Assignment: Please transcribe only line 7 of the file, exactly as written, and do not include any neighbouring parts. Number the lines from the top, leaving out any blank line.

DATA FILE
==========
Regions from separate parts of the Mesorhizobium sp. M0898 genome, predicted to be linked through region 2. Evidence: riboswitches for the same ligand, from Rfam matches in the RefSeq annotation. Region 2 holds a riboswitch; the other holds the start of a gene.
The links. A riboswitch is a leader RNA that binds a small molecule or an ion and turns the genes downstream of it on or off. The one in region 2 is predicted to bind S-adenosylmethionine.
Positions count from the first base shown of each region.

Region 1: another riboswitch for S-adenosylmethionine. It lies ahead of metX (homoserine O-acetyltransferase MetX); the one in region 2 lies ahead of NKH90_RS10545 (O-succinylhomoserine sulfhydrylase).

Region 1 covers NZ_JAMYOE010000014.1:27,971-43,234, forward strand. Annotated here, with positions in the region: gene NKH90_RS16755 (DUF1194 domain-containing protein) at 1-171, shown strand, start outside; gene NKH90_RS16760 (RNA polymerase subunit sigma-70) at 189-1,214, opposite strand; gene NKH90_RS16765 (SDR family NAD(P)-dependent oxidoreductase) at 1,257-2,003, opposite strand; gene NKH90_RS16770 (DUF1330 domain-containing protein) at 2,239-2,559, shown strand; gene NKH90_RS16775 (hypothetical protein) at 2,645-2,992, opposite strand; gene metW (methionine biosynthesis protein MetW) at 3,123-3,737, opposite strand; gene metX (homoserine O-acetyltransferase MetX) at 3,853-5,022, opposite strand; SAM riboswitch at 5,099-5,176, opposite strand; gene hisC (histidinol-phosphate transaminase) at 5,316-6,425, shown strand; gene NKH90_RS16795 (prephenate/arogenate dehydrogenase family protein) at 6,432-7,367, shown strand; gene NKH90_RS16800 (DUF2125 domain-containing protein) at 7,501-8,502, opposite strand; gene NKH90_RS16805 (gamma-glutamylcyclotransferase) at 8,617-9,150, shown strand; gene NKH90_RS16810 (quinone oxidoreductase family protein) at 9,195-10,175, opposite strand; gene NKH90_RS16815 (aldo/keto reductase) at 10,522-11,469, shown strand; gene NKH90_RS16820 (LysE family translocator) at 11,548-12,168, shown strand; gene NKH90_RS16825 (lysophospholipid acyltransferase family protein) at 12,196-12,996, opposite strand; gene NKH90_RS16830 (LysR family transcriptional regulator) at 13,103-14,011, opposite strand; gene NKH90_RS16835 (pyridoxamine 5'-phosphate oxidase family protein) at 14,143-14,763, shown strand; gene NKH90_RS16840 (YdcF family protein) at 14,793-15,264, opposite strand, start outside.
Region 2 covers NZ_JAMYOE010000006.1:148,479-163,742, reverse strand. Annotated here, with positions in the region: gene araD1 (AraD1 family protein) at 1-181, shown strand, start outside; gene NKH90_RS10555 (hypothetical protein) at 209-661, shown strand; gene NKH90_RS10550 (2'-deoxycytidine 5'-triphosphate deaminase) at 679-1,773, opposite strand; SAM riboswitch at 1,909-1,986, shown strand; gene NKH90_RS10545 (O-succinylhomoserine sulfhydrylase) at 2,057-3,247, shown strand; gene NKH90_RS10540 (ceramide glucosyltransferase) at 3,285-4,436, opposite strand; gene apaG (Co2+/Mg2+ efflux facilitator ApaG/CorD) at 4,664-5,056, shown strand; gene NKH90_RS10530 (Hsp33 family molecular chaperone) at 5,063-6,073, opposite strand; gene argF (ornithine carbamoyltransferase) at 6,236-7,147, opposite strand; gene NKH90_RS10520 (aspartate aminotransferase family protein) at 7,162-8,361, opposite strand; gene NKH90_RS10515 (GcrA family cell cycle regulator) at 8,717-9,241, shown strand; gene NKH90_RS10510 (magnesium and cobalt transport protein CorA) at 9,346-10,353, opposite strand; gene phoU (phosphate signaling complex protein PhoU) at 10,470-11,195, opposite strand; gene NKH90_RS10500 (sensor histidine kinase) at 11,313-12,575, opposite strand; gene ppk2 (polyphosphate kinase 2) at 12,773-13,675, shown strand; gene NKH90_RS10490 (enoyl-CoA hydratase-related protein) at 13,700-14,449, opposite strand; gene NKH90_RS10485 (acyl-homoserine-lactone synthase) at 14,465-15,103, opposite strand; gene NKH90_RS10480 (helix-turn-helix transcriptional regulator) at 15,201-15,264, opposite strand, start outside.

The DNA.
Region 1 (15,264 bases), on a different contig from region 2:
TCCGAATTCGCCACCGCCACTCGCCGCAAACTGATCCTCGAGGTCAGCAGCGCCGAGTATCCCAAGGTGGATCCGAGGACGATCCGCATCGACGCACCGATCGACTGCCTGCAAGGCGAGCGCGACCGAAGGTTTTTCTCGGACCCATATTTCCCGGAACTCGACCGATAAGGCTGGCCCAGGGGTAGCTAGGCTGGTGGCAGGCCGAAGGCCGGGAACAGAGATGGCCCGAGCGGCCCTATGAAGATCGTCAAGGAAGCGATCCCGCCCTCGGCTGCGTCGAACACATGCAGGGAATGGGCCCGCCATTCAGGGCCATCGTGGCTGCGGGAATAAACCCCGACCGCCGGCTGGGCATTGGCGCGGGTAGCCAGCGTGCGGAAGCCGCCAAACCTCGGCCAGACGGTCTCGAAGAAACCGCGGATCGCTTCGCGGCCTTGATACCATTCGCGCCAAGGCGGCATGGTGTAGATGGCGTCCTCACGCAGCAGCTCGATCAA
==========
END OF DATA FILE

The DNA.